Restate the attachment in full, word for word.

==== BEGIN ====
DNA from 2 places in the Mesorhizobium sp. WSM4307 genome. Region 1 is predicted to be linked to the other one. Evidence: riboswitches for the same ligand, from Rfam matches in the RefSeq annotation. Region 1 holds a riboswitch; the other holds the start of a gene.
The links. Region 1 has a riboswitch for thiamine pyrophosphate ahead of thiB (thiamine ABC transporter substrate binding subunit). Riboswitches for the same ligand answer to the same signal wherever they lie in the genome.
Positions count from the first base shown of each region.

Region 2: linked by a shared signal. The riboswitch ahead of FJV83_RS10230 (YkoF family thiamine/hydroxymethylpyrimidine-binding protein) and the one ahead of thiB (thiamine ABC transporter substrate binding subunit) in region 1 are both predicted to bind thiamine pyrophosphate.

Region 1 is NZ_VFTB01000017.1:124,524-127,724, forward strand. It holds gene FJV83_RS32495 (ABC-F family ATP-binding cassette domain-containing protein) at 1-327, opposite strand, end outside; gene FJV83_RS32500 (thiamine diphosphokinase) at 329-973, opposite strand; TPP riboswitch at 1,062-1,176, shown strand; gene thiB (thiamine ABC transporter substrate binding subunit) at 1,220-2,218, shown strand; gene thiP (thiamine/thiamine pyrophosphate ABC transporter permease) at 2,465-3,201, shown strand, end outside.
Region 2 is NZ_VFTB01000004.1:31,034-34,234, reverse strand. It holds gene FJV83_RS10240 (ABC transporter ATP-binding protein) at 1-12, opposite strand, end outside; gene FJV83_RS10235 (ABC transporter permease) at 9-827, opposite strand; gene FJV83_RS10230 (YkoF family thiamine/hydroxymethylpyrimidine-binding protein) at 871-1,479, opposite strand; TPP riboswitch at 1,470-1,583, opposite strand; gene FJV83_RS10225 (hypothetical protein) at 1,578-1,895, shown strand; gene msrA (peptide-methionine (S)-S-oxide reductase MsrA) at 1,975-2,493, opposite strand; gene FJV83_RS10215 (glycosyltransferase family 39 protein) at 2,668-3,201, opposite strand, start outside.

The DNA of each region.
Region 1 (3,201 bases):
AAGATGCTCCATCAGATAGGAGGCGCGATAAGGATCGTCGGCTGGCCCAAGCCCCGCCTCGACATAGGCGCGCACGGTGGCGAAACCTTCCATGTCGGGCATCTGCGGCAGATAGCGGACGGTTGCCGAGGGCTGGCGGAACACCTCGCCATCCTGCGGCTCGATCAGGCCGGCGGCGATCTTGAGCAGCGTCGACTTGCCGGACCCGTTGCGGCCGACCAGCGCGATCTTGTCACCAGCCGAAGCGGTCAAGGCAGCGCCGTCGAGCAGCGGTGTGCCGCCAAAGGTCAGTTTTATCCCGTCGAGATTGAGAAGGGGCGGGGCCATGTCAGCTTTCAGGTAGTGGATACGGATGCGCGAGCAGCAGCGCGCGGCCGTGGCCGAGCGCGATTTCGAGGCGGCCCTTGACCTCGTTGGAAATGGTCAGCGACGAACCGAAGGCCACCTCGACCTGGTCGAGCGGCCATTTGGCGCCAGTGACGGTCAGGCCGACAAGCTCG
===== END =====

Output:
DNA from 2 places in the Mesorhizobium sp. WSM4307 genome. Region 1 is predicted to be linked to the other one. Evidence: riboswitches for the same ligand, from Rfam matches in the RefSeq annotation. Region 1 holds a riboswitch; the other holds the start of a gene.
The links. Region 1 has a riboswitch for thiamine pyrophosphate ahead of thiB (thiamine ABC transporter substrate binding subunit). Riboswitches for the same ligand answer to the same signal wherever they lie in the genome.
Positions count from the first base shown of each region.

Region 2: linked by a shared signal. The riboswitch ahead of FJV83_RS10230 (YkoF family thiamine/hydroxymethylpyrimidine-binding protein) and the one ahead of thiB (thiamine ABC transporter substrate binding subunit) in region 1 are both predicted to bind thiamine pyrophosphate.

Region 1 is NZ_VFTB01000017.1:124,524-127,724, forward strand. It holds gene FJV83_RS32495 (ABC-F family ATP-binding cassette domain-containing protein) at 1-327, opposite strand, end outside; gene FJV83_RS32500 (thiamine diphosphokinase) at 329-973, opposite strand; TPP riboswitch at 1,062-1,176, shown strand; gene thiB (thiamine ABC transporter substrate binding subunit) at 1,220-2,218, shown strand; gene thiP (thiamine/thiamine pyrophosphate ABC transporter permease) at 2,465-3,201, shown strand, end outside.
Region 2 is NZ_VFTB01000004.1:31,034-34,234, reverse strand. It holds gene FJV83_RS10240 (ABC transporter ATP-binding protein) at 1-12, opposite strand, end outside; gene FJV83_RS10235 (ABC transporter permease) at 9-827, opposite strand; gene FJV83_RS10230 (YkoF family thiamine/hydroxymethylpyrimidine-binding protein) at 871-1,479, opposite strand; TPP riboswitch at 1,470-1,583, opposite strand; gene FJV83_RS10225 (hypothetical protein) at 1,578-1,895, shown strand; gene msrA (peptide-methionine (S)-S-oxide reductase MsrA) at 1,975-2,493, opposite strand; gene FJV83_RS10215 (glycosyltransferase family 39 protein) at 2,668-3,201, opposite strand, start outside.

The DNA of each region.
Region 1 (3,201 bases):
AAGATGCTCCATCAGATAGGAGGCGCGATAAGGATCGTCGGCTGGCCCAAGCCCCGCCTCGACATAGGCGCGCACGGTGGCGAAACCTTCCATGTCGGGCATCTGCGGCAGATAGCGGACGGTTGCCGAGGGCTGGCGGAACACCTCGCCATCCTGCGGCTCGATCAGGCCGGCGGCGATCTTGAGCAGCGTCGACTTGCCGGACCCGTTGCGGCCGACCAGCGCGATCTTGTCACCAGCCGAAGCGGTCAAGGCAGCGCCGTCGAGCAGCGGTGTGCCGCCAAAGGTCAGTTTTATCCCGTCGAGATTGAGAAGGGGCGGGGCCATGTCAGCTTTCAGGTAGTGGATACGGATGCGCGAGCAGCAGCGCGCGGCCGTGGCCGAGCGCGATTTCGAGGCGGCCCTTGACCTCGTTGGAAATGGTCAGCGACGAACCGAAGGCCACCTCGACCTGGTCGAGCGGCCATTTGGCGCCAGTGACGGTCAGGCCGACAAGCTCG